Zakat-ul-Fitr


Every Muslim is required to pay Zakat-ul-Fitr at the conclusion of the month of Ramadan as a token of thankfulness to God for having enabled him to observe fasts. Its purpose is to purify those who fast from any indecent act or speech and to help the poor and needy.[1] This view is based upon the hadith which reads, “The Messenger of Allah, upon whom be peace, enjoined Zakat-ul-Fitr on those who fast to shield them from any indecent act or speech, and for the purpose of providing food for the needy. It is accepted as Zakah for the one who pays it before the `Eid prayer, and it is sadaqah for the one who pays it after the prayer.”[2] Al-Qaradawi comments on this hadith by saying that there are two purposes: one is related to the individual; for completion of his fast and compensation for any shortcomings in his acts or speech. The other is related to society; for the spreading of love and happiness among its members, particularly the poor and needy, during the day of `Eid.[3] It also purifies one’s soul from such shortcomings as the adoration of property, and from miserliness. Furthermore, it purifies one’s property from the stain of unlawful earnings. It is also a cure for ailments.[4] The Prophet, peace and blessings be upon him, said, “It would be better that you treat your patients with charity.”[5] 

The last ten days of Ramadan


 How to take full advantage and benefit from the last part of Ramadan ? 

Though all parts of Ramadan are full of blessings and rewards, its last ten days hold a special status reflected in the recommendations and practices of the Messenger of Allah, salla Allahu alaihi wa sallam, and his companions. I will focus here on three major practices of the Prophet, salla Allahu alaihi wa sallam, and his companions during these days.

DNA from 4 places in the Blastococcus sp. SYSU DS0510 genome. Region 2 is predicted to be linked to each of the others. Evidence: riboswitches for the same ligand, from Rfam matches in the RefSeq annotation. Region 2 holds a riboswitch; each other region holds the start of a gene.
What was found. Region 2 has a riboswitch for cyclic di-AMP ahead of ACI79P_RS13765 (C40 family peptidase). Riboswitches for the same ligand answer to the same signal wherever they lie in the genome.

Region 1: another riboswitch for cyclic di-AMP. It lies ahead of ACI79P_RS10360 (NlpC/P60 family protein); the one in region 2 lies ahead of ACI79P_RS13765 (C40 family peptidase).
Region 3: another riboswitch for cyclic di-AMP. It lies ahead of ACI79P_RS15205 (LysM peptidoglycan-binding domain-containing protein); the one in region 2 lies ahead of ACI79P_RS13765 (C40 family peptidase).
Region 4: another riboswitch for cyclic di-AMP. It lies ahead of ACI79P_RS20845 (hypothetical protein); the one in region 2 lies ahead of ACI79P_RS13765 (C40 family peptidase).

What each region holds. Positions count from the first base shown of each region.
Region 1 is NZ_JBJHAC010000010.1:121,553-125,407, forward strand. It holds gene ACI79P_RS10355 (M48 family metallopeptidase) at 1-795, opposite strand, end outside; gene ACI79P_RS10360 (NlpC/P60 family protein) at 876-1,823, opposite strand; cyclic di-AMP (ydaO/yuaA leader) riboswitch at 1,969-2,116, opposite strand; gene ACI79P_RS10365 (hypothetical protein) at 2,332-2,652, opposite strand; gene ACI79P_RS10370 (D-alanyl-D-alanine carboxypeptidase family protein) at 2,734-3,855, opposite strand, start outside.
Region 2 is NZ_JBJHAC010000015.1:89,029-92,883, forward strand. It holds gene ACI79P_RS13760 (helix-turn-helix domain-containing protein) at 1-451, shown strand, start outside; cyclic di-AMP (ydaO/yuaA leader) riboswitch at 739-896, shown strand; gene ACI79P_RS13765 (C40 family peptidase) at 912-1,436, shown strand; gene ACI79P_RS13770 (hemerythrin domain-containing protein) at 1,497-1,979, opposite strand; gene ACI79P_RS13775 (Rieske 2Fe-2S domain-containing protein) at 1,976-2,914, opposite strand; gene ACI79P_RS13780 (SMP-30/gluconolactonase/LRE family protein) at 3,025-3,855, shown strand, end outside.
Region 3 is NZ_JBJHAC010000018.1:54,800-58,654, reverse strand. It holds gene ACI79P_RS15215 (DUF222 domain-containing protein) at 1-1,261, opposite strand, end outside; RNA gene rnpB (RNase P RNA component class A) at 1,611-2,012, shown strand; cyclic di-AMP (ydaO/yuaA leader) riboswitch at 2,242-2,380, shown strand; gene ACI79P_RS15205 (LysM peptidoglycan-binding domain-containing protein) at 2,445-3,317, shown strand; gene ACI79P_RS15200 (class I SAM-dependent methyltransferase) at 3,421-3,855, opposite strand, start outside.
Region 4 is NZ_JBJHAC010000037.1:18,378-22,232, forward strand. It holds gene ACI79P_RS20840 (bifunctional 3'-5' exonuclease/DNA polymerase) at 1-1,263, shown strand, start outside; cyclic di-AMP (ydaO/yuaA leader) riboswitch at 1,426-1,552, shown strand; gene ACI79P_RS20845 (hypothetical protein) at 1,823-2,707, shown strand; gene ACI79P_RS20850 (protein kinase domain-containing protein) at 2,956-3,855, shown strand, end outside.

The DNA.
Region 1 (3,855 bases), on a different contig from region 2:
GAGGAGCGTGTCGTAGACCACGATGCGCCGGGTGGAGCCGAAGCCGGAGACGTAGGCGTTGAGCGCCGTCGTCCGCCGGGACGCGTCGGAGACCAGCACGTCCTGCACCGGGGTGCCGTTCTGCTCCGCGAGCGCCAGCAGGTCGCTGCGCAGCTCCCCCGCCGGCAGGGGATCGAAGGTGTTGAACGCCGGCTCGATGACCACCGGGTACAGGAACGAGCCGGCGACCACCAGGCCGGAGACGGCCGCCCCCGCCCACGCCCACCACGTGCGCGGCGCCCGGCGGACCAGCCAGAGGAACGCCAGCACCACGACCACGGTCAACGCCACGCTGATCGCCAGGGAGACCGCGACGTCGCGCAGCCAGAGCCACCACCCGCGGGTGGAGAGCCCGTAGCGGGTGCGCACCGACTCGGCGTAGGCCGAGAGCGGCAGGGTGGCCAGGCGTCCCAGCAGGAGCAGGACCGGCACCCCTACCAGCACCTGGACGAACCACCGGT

Laylatul Qadr

“We have indeed revealed this (message) in the Night of Power: And what will explain to you what the Night of Power is? The Night of Power is better than a thousand months. Therein come down the Angels and the Spirit (Jibraeel) by Allah’s permission, on every errand: Peace! This until the rise of Morn!” (Surah 97)

One of the most meritorious aspects of the month of Ramadan is that it contains Laylatul Qadr, the most blessed night of the year. It is the night which Allah Almighty chose to reveal the Holy Qur'an. The Holy Qur'an has mentioned that this night is better than one thousand months. It means that the worship performed in this night brings more reward than the worship performed in one thousand months. The authentic traditions of the Holy Prophet (PBUH) mention that, in this night, Allah Almighty directs His special mercy towards the people of the earth, accepts the supplications made by His slaves and forgives a large number of people who repent and pray. 

I'tikaf



I’tikaf is unique form of worship in this month of Ramdan, a person gives up all his activities, abandons his attachments, associations and routines and enters the masjid for a specific period. 

Islam does not approve monasticism which is based on the concept that Allah's pleasure cannot be attained without abandoning all worldly activities for ever. The Holy Qur'an has expressly condemned this concept. Islam has, instead, emphasized on earning one's livelihood through 

Fast of Qada'

Whoever has missed a fast of Ramadan is liable to compensate it with fasting after Ramadan. This fast is called 'the fast of qada''.

Fast of qada' may be observed any day during the year except for the following days:

1.     First of Shawwal (Eidul-fitr)
2.     Tenth of Thul-Hijjah (Eidul-Adha)
3.     Eleventh, twelfth, and thirteenth of Thul-Hijjah. On these days fasting is strictly prohibited, so the fast of qada' cannot be observed on these days.

Rules of Fasting


Fasting in the days of Ramadan is obligatory (fard) on every Muslim. The one who does not believe it to be obligatory is not a Muslim, and the one who, without a valid excuse, does not fast in a day of Ramadan is a sinner.